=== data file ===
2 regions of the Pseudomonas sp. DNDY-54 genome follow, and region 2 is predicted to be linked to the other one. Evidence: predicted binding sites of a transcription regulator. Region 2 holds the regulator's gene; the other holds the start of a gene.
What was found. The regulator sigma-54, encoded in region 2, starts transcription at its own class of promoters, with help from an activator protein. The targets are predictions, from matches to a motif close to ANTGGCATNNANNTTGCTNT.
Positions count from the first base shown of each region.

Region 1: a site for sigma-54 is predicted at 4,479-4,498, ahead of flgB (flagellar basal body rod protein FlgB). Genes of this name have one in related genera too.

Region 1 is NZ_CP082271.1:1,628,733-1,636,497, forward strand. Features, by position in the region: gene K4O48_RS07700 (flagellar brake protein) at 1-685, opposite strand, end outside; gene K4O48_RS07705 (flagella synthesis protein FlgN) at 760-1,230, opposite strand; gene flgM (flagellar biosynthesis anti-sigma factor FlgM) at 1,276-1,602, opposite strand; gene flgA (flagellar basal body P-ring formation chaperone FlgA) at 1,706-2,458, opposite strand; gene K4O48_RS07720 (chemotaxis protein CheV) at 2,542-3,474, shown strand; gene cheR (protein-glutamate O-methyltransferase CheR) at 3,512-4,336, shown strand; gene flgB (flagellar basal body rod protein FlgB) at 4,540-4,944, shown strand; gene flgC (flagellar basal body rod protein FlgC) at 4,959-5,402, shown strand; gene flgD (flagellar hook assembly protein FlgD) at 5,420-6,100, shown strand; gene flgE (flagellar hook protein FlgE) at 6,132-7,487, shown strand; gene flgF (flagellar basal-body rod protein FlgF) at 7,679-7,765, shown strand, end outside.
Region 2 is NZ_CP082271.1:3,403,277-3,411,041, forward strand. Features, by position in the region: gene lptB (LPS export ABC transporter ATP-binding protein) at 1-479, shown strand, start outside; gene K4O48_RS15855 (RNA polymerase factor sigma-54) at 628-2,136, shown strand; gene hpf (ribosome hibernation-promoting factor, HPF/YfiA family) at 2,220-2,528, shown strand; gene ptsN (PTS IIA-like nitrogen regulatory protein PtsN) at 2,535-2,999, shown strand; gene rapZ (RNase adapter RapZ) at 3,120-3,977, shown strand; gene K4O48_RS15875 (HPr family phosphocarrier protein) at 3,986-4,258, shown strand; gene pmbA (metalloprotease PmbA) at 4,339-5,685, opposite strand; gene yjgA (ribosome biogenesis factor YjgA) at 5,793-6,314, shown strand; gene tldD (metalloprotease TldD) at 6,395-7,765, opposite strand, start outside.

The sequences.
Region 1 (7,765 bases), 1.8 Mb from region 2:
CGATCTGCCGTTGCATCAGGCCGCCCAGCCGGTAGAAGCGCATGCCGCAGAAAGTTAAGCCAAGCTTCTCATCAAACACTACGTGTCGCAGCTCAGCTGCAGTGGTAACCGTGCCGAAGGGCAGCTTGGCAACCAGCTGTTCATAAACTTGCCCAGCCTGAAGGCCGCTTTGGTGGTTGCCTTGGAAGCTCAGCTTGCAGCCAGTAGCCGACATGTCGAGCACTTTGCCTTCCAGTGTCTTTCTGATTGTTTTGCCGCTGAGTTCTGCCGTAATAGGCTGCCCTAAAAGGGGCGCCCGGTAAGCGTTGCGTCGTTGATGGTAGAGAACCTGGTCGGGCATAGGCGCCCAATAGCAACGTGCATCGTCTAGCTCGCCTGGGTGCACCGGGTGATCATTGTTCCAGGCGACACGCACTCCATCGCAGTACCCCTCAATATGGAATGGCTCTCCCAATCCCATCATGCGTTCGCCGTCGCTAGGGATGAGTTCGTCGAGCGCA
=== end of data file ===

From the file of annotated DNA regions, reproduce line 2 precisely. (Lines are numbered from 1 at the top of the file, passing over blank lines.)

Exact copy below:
What was found. The regulator sigma-54, encoded in region 2, starts transcription at its own class of promoters, with help from an activator protein. The targets are predictions, from matches to a motif close to ANTGGCATNNANNTTGCTNT.